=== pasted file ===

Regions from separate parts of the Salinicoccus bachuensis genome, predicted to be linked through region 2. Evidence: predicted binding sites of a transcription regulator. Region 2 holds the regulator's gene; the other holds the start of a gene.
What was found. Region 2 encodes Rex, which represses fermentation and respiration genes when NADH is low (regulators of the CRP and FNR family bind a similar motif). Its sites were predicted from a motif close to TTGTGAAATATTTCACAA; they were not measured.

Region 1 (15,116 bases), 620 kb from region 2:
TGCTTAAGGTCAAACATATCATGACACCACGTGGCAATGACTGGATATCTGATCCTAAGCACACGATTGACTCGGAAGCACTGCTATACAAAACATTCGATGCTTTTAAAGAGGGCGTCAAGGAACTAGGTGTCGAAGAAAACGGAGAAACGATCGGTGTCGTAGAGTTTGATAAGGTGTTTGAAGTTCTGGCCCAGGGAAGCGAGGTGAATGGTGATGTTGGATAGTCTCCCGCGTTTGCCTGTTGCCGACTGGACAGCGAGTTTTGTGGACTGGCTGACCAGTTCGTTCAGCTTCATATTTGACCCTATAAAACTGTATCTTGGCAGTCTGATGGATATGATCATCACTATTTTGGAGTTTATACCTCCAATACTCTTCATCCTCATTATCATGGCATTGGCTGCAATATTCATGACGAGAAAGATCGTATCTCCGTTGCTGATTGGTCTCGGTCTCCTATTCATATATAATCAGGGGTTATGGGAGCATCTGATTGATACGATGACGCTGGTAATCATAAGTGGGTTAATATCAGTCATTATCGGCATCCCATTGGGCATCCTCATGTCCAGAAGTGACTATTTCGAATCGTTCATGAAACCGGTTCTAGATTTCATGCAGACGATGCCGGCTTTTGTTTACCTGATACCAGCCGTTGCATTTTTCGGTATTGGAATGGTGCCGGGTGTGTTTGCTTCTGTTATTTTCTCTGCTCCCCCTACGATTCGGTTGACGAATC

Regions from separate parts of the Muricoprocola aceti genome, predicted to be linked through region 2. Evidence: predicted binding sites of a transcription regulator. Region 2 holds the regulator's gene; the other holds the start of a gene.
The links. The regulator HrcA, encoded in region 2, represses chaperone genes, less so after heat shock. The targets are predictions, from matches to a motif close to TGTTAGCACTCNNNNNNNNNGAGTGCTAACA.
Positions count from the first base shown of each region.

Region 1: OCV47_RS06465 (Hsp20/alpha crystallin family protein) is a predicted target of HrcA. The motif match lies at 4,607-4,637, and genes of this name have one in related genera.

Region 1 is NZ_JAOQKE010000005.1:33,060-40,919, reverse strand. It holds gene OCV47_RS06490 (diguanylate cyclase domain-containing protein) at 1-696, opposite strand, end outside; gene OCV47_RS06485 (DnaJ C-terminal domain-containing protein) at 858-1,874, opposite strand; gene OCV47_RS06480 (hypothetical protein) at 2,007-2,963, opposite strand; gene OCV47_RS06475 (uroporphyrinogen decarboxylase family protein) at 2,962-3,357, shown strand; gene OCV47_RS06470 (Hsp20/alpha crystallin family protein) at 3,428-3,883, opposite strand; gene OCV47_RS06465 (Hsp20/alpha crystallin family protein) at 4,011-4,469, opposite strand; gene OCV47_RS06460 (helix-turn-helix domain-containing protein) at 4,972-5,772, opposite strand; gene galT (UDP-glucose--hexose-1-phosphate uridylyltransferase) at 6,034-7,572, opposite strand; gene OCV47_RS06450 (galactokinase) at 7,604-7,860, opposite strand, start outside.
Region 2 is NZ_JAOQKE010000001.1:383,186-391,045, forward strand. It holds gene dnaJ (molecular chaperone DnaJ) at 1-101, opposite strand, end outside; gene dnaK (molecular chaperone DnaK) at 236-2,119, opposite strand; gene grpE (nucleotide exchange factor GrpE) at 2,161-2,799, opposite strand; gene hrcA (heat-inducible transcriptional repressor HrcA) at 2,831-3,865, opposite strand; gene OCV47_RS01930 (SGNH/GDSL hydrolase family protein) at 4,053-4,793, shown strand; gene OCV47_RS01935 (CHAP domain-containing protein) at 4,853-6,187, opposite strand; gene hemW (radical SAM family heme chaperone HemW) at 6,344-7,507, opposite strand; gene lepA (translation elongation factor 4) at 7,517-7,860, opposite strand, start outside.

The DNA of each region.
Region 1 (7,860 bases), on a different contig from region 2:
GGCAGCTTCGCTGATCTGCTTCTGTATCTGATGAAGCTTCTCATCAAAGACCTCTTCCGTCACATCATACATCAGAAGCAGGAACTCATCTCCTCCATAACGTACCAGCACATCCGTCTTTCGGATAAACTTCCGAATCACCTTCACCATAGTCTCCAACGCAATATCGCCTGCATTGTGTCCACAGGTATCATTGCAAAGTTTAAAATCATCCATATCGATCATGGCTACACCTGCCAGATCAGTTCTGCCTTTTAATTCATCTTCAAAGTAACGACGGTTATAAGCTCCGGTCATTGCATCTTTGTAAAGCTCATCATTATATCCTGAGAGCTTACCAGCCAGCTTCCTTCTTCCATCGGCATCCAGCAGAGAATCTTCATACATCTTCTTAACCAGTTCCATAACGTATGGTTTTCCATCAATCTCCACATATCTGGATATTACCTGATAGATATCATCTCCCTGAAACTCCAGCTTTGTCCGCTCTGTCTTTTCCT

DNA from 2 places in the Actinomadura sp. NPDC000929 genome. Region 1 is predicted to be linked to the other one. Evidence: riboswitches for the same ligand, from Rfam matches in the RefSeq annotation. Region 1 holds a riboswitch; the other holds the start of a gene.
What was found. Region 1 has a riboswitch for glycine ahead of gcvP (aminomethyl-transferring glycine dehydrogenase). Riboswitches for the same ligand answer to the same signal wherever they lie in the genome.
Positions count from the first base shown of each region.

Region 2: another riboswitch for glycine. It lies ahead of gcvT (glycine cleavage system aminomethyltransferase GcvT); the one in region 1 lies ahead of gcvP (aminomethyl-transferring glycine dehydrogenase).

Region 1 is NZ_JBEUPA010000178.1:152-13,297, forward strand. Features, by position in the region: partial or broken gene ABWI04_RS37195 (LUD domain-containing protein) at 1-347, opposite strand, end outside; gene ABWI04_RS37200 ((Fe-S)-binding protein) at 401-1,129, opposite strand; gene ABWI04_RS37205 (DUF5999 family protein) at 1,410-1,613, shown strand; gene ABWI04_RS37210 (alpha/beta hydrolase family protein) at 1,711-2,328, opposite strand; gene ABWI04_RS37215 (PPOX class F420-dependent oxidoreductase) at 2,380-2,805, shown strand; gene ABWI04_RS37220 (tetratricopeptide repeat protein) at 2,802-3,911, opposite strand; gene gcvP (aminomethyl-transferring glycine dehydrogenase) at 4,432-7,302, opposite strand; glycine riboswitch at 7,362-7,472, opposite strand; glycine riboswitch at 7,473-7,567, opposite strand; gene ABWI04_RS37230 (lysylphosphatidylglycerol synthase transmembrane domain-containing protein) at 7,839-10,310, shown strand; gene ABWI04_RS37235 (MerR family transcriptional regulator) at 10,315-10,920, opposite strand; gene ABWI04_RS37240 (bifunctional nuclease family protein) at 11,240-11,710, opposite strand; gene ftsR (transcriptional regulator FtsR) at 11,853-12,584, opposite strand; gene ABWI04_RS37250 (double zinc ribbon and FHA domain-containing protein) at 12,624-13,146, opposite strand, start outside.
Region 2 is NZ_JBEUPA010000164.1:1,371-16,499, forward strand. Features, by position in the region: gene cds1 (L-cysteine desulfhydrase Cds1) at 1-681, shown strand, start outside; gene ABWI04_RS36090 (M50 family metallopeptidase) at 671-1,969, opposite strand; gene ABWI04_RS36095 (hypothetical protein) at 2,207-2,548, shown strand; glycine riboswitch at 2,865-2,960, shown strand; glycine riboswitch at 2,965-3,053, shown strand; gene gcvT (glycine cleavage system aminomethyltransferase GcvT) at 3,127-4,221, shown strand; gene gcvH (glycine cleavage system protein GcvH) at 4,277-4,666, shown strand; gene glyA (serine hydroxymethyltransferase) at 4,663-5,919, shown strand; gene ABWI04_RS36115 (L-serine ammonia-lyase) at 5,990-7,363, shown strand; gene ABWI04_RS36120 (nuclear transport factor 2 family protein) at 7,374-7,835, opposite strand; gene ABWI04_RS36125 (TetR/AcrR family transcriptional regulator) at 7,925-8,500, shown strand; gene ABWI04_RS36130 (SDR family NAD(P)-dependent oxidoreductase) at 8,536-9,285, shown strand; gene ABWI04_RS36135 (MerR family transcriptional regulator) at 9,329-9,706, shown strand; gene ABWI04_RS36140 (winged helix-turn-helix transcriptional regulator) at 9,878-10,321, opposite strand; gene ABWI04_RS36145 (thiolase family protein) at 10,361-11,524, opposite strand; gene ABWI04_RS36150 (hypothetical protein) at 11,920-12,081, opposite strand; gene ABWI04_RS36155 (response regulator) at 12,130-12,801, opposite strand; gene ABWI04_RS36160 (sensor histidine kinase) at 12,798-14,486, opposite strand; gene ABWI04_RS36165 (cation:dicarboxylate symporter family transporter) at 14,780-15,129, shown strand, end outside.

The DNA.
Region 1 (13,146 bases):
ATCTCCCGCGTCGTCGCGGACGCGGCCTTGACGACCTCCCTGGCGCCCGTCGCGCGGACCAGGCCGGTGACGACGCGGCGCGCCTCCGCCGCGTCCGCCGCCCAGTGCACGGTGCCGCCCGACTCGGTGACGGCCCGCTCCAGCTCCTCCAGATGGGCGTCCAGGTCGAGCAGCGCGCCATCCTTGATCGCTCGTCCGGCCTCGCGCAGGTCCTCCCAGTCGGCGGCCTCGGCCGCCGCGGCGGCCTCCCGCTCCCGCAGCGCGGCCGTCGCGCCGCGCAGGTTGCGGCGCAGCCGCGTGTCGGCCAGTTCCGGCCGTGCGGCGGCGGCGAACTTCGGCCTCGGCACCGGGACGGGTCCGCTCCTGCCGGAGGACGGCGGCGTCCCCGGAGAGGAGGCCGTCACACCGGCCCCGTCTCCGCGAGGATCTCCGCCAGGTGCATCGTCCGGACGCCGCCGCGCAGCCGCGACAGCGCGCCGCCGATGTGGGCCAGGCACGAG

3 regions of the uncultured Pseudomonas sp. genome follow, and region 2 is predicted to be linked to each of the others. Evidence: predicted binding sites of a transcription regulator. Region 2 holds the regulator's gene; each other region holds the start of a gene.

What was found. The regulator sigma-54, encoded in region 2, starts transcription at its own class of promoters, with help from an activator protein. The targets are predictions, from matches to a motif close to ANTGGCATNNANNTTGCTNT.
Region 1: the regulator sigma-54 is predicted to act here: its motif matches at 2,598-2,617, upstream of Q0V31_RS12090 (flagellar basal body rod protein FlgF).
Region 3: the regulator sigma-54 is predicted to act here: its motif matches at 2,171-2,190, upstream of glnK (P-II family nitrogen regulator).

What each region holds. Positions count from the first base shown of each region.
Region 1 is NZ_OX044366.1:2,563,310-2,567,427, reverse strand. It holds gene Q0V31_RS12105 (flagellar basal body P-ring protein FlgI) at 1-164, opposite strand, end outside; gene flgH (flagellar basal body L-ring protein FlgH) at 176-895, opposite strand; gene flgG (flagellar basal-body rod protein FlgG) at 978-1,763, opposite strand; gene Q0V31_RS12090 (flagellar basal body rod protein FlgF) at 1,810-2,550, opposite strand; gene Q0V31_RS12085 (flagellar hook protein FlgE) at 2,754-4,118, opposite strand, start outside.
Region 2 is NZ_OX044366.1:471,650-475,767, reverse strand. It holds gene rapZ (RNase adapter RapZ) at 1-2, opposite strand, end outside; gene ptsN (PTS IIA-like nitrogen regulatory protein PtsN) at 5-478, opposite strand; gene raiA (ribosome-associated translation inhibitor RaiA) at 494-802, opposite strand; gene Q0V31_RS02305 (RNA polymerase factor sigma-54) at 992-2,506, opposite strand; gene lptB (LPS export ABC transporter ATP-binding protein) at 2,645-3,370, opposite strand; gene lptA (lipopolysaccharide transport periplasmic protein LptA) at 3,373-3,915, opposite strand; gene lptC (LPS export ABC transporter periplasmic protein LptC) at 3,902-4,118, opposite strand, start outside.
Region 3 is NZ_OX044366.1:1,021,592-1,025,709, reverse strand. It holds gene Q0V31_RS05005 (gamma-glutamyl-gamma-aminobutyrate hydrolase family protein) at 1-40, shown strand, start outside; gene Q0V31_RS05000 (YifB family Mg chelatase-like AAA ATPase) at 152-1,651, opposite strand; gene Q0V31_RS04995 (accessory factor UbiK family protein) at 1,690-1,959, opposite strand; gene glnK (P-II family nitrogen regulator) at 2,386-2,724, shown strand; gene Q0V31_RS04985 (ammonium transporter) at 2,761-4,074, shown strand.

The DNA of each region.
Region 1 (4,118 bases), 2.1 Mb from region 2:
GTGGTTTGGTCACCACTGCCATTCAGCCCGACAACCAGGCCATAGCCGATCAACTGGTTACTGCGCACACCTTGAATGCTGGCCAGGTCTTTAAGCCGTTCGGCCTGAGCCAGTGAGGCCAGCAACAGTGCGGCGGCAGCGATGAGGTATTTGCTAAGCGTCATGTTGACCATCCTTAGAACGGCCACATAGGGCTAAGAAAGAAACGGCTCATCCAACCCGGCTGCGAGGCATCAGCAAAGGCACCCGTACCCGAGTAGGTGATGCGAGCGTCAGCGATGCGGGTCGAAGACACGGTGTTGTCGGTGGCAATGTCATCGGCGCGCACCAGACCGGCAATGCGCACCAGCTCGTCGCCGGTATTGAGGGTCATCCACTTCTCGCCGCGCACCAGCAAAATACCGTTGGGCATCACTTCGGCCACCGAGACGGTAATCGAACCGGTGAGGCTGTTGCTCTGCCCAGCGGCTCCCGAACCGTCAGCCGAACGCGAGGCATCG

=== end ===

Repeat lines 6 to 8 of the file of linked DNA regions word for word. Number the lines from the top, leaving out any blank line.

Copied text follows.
The links. The regulator HrcA, encoded in region 2, represses chaperone genes, less so after heat shock. The targets are predictions, from matches to a motif close to TGTTAGCACTCNNNNNNNNNGAGTGCTAACA.
Positions count from the first base shown of each region.

Region 1: OCV47_RS06465 (Hsp20/alpha crystallin family protein) is a predicted target of HrcA. The motif match lies at 4,607-4,637, and genes of this name have one in related genera.